Growing up in Southern California, I had an early intro to earthquakes.

Earthquake Graphic

In school we always had drills, assuming those flimsy desks would protect us – especially since we weren’t taught at that time to hold on to the desks the way kids are taught today. Those desks would have simply bounced away from us in the shaking, leaving us completely unprotected or being attacked by furniture!

During my childhood I was periodically woken up by my bed shaking. When I was in junior high, I clearly remember my wooden bunk beds slamming up against the wall. Despite it being startling, I was never afraid. To me, it was always like an amusement park ride.

At my college, every science class brought their students behind the campus so we could all see the San Andreas fault. Looking back, it was cool to see the scar on the earth from the movement of the plates. I did not appreciate it at the time, however: It was hot and dirty, the wind was really messing up my hair. and I wanted to get back to the air conditioning. The experience was completely lost on me back then. I do not miss being 19!

Having grown up with them, I was surprised at how much I didn’t know about earthquakes. Last week I attended an informative lecture presented by Pat Abbott, a world renown expert in the field. I’m so glad CERT let me know it was happening.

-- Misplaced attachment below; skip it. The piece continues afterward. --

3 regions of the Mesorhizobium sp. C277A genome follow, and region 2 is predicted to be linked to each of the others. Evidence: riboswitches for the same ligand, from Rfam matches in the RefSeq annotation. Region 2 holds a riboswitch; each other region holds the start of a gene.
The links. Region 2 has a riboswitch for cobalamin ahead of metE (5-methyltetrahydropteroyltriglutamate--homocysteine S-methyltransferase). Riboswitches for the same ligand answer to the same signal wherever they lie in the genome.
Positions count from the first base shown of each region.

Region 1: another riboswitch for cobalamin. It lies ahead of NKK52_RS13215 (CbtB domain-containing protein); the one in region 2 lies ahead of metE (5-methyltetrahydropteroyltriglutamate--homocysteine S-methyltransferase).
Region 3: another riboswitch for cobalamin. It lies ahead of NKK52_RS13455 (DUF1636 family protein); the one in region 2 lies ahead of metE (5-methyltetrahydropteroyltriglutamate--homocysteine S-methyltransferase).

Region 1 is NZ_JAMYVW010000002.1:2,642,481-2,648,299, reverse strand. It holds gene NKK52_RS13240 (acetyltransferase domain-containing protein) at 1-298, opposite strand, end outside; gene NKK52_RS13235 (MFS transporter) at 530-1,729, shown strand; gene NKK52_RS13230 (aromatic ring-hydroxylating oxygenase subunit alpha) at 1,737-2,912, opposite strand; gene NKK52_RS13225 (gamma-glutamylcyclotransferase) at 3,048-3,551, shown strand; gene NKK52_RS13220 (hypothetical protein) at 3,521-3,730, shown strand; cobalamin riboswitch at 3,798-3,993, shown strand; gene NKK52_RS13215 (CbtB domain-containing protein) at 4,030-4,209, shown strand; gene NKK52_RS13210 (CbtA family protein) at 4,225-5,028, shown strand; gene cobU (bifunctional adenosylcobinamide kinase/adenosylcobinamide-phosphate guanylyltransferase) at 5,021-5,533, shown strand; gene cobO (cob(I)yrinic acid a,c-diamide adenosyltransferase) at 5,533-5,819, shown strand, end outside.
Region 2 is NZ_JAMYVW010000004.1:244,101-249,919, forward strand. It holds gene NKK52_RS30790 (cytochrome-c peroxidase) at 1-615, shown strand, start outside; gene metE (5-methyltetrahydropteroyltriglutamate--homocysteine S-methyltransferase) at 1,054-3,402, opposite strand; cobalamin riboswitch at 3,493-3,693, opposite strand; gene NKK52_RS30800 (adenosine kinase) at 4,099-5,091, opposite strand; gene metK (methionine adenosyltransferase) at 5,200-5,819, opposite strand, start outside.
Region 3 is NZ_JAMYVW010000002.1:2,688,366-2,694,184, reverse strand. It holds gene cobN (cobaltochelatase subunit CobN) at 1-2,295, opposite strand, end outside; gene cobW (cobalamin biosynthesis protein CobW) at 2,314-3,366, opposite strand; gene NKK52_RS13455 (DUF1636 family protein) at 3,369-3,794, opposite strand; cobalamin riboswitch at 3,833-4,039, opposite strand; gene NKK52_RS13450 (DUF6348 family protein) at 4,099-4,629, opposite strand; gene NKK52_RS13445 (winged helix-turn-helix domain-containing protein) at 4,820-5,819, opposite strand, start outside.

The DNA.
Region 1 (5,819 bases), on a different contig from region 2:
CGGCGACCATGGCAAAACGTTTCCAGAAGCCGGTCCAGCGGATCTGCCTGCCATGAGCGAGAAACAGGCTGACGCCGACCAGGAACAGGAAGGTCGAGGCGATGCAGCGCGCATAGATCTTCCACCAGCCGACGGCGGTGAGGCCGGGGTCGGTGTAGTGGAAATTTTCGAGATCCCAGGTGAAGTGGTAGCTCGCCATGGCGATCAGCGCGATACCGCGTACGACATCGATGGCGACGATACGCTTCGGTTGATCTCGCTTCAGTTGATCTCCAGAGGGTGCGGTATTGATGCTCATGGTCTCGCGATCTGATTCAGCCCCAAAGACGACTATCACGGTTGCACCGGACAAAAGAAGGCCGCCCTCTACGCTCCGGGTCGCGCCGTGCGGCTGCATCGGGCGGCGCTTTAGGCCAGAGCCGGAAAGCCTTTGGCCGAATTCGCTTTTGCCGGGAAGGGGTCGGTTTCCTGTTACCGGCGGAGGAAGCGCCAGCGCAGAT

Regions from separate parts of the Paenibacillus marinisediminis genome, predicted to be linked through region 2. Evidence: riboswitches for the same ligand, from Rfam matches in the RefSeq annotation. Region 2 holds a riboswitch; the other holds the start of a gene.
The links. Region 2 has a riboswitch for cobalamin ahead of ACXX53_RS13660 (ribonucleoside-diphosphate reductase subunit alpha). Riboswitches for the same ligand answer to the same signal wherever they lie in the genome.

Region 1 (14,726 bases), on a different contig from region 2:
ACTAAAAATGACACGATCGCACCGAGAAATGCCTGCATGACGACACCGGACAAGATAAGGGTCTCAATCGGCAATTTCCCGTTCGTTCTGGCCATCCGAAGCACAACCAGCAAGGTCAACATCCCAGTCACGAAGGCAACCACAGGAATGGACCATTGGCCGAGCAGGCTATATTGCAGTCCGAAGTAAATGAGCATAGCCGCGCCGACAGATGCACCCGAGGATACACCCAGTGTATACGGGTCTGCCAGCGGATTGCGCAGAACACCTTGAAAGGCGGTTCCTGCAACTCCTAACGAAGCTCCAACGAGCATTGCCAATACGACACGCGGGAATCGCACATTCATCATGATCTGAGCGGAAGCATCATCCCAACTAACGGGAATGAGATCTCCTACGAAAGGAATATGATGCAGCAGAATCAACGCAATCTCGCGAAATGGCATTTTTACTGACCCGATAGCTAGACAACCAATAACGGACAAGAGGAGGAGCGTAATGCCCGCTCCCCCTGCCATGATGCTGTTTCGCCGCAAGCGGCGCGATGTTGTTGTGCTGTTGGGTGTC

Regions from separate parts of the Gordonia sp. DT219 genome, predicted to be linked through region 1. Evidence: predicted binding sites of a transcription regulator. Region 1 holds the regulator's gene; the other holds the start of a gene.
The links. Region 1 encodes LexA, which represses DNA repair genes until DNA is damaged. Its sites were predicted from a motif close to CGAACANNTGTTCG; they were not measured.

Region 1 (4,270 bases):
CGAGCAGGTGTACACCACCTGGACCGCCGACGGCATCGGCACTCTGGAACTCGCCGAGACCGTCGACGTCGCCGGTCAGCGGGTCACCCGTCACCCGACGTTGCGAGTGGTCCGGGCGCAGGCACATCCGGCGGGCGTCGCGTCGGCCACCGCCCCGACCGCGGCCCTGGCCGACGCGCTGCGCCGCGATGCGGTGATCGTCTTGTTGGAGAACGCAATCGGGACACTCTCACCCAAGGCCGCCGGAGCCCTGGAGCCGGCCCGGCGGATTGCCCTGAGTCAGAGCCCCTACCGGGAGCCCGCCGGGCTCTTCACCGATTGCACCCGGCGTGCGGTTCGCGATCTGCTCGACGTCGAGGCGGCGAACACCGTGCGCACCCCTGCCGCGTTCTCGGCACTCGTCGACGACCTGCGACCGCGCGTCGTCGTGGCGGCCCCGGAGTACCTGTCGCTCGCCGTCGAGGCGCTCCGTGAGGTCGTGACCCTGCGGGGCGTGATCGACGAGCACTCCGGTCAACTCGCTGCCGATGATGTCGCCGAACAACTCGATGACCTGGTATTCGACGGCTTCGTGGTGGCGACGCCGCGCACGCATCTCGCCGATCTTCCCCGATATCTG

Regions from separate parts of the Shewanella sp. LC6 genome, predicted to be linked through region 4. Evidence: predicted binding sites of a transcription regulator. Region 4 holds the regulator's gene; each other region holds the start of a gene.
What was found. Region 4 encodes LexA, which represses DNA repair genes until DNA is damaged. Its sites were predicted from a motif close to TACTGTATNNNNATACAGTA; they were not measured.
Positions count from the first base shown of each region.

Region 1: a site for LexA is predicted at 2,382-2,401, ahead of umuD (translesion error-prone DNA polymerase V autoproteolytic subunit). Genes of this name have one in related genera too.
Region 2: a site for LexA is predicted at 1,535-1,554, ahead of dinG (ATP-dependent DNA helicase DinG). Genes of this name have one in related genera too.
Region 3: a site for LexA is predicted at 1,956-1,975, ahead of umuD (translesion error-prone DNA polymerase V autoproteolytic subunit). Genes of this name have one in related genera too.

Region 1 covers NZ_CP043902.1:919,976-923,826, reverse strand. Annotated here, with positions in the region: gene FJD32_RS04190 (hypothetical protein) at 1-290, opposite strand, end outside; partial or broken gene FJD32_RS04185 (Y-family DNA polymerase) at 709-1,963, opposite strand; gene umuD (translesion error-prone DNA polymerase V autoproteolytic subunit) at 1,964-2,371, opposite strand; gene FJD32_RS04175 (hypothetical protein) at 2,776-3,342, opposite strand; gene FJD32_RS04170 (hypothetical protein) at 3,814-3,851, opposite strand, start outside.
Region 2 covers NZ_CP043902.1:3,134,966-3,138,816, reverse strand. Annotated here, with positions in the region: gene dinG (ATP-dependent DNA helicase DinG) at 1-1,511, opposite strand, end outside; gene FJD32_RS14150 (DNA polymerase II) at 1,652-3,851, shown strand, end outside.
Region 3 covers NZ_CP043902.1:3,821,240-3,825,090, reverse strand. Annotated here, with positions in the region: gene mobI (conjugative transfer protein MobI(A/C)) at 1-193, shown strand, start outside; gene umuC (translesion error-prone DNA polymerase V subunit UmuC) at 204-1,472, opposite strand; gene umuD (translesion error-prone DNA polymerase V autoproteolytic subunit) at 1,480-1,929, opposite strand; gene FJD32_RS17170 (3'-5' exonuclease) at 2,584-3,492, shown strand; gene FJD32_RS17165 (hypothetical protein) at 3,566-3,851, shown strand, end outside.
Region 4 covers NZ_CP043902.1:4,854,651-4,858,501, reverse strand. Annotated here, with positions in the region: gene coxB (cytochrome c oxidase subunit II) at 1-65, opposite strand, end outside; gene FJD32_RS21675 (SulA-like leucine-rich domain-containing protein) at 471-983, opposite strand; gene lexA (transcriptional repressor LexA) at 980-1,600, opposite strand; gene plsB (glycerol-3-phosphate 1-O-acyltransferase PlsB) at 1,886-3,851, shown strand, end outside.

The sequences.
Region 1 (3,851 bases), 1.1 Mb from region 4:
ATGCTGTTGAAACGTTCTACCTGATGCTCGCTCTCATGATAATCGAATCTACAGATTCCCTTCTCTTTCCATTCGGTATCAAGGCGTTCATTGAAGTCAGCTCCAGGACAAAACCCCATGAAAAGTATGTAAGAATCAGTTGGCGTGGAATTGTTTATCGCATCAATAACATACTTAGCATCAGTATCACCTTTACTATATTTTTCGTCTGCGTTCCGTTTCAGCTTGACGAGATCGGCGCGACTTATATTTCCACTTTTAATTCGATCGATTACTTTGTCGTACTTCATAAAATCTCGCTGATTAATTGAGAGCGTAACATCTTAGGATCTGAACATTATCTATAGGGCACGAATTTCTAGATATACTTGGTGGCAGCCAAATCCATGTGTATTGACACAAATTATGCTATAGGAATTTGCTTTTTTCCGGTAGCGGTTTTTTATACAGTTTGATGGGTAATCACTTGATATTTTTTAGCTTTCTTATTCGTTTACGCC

Earthquake Lecture

Before this lecture I never understood that duration and intensity are tied together. The distance the quake is able to travel along a fault (and possibly jumping to another line) determines how severe it will be. Despite our reputation, California isn’t sitting on known fault lines that would cause a 9 earthquake rating. Oregon, Washington State, and Alaska are the only states where that is known to be possible.

Pat Abbott also gave a really good analogy about why the type of earthquake we had in LA twenty years ago was so damaging. I’d heard it had an up and down motion instead of our usual side to side. That wasn’t entirely accurate. Picture a jump robe with two people holding it at the ends. If you make the jump rope go up and down, those waves also move horizontally. That is what the Earth was doing!

So yes, everyone now knows I’m an earthquake geek as well. Some days I wonder why I didn’t find science cool back when I could have headed down that path. At least I’m smart enough now to appreciate it!

Have you ever experienced an earthquake? or When was the last time you learned something new about a subject you are quite familiar with?

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